I just fell in love with Bernie’s artwork right away. I went through a phase in the mid 70s where I was a little discouraged with mainstream comics, and Bernie’s work on SWAMP THING and in Warren magazines like CREEPY and EERIE just felt like a breath of fresh air. His illustration style was immaculate, but he also had a great sense of storytelling – a quality that I’m not sure he always gets as much credit for. THE COMICS JOURNAL exposed me to a the burgeoning indie scene that was happening in the mid-to-late 80s. That’s how I found out about people like the Hernandez bros., Daniel Clowes, and Art Spiegelman’s RAW magazine.
What can you tell folks about your Original Graphic Novel, THE FALLING MAN.
For the past few years, I’ve been doing a complete re-vamp of my graphic novel THE FALLING MAN. This is a book that I wrote and illustrated, with Phil Hester doing layouts. The book has has a complicated history. Back in 1997, it was planned as a 4-issue series for Jim Valentino’s Shadowline division of Image Comics. They put out one issue, then decided they didn’t want to take a chance on the other 3. The sales were actually pretty good for a somewhat unconventional indie (around 4500, I believe), but this was also around the time when the market, in general, was having an implosion. I eventually put the entire thing together as a single graphic novel for Caliber Comics in 1999, but wasn’t happy with the work I did. Around 2012, I decided that the only things I liked from the original were the script and Phil’s layouts, so I decided to take on the daunting task of re-pencilng/inking the entire thing, and adding color. As much as I love pure black and white art, this particular project really needs color to work. It has kind of an existential WIZARD OF OZ vibe, and color is a necessary element. I’m having to fit the work in between paying gigs, but my main goal is to not rush it, and do the best work I can. I’ve put a couple feelers out about it, but I’m really not even worrying about a publisher at this point. My hope is to finish up the entire book, and then think about where it should (or could) go. I have a few other brand-new projects I’m playing with too, but I feel like I need to get THE FALLING MAN out of my system first. I’m hoping to finally have closure with it sometime next year.
While brief what was it like to work with Hester?
Actually, Phil’s another guy I’ve kept in touch with for a long time, now! We’ve done a lot of work together. Our first team-up was on a story for DC’s BLACK ORCHID ANNUAL #1. I’ve also inked him on THE WRETCH, THE NAMELESS, FOOT SOLDIERS, and FOUR LETTER WORLDS. Most recently, I inked Phil on IDW’s GODZILLA: KINGDOM OF MONSTERS. I also did the inks and colors on a number of his covers for Dynamite’s GREEN HORNET series. He’s a phenomenal artist and storyteller, and very easy to work with. We have very similar sensiibilites, and get along great.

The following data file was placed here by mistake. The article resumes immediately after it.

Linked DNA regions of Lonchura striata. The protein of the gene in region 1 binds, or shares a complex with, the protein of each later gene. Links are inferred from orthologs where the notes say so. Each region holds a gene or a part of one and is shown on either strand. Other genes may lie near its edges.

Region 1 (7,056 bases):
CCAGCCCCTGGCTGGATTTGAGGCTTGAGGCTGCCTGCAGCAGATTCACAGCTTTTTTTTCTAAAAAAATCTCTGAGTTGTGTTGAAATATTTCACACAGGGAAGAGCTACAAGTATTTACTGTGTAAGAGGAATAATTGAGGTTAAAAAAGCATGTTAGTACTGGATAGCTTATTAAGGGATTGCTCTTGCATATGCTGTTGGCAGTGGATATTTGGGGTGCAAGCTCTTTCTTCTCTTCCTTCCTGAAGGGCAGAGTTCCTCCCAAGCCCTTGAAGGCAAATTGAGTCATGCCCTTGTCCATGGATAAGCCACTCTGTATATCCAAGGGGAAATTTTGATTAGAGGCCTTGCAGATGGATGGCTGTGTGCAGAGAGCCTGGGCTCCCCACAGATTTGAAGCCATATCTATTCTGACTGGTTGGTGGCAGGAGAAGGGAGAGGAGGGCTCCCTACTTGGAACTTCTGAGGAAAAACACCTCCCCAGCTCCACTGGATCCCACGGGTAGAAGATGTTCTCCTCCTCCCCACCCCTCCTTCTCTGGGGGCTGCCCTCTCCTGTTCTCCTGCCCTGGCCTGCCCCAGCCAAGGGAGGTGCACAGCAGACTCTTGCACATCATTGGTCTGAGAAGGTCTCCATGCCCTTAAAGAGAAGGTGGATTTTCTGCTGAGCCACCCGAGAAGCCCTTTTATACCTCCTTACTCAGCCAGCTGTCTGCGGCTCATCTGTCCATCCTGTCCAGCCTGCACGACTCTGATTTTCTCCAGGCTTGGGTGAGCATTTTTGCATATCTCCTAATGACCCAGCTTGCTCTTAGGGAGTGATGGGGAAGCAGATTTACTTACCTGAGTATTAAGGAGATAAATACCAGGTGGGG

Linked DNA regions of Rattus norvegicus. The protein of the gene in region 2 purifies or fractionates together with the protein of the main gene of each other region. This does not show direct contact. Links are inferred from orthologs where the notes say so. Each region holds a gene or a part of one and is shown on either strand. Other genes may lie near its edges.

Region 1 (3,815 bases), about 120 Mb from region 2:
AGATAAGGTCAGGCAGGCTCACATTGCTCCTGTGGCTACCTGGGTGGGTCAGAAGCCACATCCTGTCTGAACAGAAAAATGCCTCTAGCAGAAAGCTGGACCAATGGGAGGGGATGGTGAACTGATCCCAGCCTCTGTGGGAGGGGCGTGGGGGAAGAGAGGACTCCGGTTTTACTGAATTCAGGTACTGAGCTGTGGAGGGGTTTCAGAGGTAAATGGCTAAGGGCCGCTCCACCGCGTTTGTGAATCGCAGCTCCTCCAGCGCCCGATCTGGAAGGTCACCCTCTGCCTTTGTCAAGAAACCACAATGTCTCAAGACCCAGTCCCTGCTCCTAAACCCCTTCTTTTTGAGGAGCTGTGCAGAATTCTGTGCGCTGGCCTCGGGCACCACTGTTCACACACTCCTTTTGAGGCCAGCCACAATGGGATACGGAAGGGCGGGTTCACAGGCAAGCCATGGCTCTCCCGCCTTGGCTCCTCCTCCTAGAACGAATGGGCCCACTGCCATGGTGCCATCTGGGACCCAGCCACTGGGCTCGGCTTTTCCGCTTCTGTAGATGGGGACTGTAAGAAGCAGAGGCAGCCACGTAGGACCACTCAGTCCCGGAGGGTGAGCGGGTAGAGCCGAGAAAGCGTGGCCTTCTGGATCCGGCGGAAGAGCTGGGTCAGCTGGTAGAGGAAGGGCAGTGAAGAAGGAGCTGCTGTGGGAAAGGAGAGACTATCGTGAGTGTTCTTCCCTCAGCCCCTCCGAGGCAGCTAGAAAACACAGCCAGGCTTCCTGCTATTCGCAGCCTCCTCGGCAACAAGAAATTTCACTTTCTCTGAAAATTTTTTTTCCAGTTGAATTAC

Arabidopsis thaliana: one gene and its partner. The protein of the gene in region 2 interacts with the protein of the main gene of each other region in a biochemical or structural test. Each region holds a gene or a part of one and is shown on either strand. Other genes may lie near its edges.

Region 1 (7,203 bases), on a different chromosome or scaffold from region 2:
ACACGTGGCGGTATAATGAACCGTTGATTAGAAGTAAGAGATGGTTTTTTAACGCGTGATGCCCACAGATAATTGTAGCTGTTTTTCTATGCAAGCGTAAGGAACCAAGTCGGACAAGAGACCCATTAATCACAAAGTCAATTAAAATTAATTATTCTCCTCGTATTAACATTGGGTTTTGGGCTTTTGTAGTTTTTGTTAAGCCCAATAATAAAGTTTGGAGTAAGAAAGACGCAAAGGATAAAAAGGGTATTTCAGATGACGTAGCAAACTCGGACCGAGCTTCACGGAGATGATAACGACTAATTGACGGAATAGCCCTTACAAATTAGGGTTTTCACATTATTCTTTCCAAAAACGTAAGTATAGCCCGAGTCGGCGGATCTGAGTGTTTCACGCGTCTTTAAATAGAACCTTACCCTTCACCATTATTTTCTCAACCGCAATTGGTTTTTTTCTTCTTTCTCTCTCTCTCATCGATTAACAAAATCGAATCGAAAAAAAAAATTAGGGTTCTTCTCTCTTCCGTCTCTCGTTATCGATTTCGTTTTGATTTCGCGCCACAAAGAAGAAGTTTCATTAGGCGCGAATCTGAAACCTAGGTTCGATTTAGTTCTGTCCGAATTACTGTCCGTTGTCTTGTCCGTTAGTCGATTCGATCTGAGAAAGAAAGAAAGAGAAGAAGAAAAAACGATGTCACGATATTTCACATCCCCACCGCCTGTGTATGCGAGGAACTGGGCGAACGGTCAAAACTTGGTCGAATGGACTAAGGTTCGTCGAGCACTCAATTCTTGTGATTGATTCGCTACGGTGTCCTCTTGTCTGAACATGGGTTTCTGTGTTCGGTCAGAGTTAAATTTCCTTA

Tim O’Shea: You got the news that MYTHIC #1 just passed 400,000 in sales. How does that feel?
Phil Hester: Well, it was a joke. I meant we passed 400,000 PAGES of Mythic #1 sold. That said, our numbers have been very encouraging and we look forward to a long run with the book.
You pointed out things happen in MYTHIC that have never been seen in a comic book before. Care to elaborate?
We’re always looking for ways to turn things on their heads. Little moments reveal themselves while scripting the book that I’ve never seen in comics before, like Nate being motorboarded by a cow udder, or a little girl absorbing a Norse fire god with a flashlight etc. Those might seem like asides to the main plot, but they give the book its true character and are the most rewarding scenes to create.
The cold open for the first issue details several weeks before the action begins.
Yeah. We wanted to move back and establish a little bit of Nate’s backstory before jumping right into the first adventure.
Are there characters you ended up liking beyond initial expectations.
Sure. I mean, if a book works, that’s always going to happen. I must say, I haven’t enjoyed characters I’ve created this much since Golly, also from Image. I ahve to fight to keep from introducing even more characters because they’re so much fun.
A baby man wrestling an alligator what inspired that?
More of that “let’s do something new” impulse both John and I can’t control. Probably not the weirdest thing you’ll see before this is all over.
How vital is john to the inherent left field success of the series?
Oh, he’s integral, along with Rian [Hughes] and Mike [Spicer]. If the book didn’t look so good, people wouldn’t be curious enough to crack it open in the first place. Once we get them into the story, odds are we’ll connect with people who share our similar tastes for weirdness.